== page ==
Being forced to slow our roll, for many, is a completely new skillset, one that probably wouldn’t have been so wide-spread if it hadn’t been forced upon us. But, the beauty of removing the rush and tumble of our normal days has given us the opportunity to take stock of what’s most important to us; spending time with those that are most precious to us, maintaining good health and taking a good, wide-eyed look around us at things we may not have noticed before. With social gatherings on hold, more people are spending time out in nature, taking long walks in their neighborhoods, reading and learning new things they never had time for in the past. If that isn’t making a blessing out of a hardship, I don’t know what is!
6. We’re up to the challenge.
One of the most inspiring examples of what can happen when we’re faced with overwhelming disaster is how our communities, our neighbors, our health and essential workers and so many more have stepped up and made the difference in caring for, and supporting those, who have fallen victim to this year’s horrific losses. Between COVID-19 and natural disasters like hurricanes and fires, people have lost family, friends, businesses, homes; essentially their entire worlds. But, time and time again, the heart of our communities have risen to help those in need. It doesn’t take away the pain of loss, but it gives hope that we can not only survive, but know that we aren’t alone on this journey.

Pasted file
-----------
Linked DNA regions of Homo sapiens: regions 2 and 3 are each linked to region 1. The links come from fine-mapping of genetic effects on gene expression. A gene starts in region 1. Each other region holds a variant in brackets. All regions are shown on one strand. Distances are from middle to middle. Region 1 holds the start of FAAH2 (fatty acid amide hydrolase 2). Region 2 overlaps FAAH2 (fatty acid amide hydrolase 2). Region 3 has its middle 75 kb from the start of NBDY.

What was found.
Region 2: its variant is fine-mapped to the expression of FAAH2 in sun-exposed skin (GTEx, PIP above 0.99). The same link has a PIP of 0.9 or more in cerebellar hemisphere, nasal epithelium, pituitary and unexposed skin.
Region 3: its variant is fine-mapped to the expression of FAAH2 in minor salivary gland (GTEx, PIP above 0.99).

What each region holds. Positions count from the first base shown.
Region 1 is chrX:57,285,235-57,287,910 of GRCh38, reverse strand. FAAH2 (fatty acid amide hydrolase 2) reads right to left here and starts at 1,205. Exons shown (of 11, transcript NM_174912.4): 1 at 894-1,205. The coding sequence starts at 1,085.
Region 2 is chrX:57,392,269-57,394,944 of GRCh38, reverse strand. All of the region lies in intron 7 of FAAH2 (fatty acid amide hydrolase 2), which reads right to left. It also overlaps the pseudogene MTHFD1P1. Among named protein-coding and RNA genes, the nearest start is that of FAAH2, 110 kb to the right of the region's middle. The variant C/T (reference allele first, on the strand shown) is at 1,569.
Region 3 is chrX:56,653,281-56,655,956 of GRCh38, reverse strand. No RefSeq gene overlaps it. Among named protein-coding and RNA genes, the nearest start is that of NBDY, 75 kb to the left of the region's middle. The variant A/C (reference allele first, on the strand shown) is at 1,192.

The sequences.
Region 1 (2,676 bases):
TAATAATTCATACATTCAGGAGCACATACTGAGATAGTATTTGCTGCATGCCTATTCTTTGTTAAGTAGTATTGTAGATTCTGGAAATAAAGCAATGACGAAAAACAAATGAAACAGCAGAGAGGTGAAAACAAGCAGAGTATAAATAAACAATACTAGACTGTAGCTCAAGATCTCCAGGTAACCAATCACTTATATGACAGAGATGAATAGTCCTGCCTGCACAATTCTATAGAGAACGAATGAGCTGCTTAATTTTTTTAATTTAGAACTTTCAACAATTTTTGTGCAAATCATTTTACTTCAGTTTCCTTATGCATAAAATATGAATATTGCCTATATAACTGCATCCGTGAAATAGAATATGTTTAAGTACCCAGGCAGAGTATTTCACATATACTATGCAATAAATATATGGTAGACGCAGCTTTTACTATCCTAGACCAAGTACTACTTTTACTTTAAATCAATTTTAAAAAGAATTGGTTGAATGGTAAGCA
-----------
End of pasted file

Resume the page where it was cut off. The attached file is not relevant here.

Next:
7. The revival of humor.
I don’t know about you, but one of the biggest things that has helped me get through this year has been to thoroughly immerse myself in a boatload of humor. Every day I get a new joke or video texted or emailed to me from friends that will inevitably make me laugh until I cry. Research has repeatedly shown over time that laughter provides amazing and positive benefits to our health and well-being. It also allows us a much-needed outlet and relief from the seriousness we see on a daily basis. So, if you’re feeling down and need a quick pick-me-up, find a source of humor on TV, a book or a good joke a friend just sent and dive in!
8. Stress Eating Still Rules
For many of us, the stay-at-home order has had a very real effect on our waistlines. COVID-19 is less about a virus strain and more about the number of pounds we’ve gained these last few months from too much stress eating. No doubt our gym trainer or nutritionist would keel over from shock if they knew the true, dark secrets of our refrigerator. But, who cares?! All bets are off when it comes to global emergencies! We can return to calorie counting, tortured workout sessions and undraping the mirrors in our home when this COVID thing is under control. In the meantime, I say give yourself permission to enjoy the things that give you comfort in these trying times. But, as the advertisements say, please eat, drink and drive responsibly!
So, take a moment and think about the lessons you’ve learned this year. What can you take away from it that has made you a better person? Or maybe circumstances have brought up fears, old wounds or baggage from the past that you’re finally ready to address?
In the spirit of the new year ahead, take a deep breath, appreciate the blessings that surround you in the here and now and make the most of this holiday season in as creative and joyful way you can. 2021 is right around the corner and it’s going to be great!
Until next time, stay safe, stay healthy and stay strong!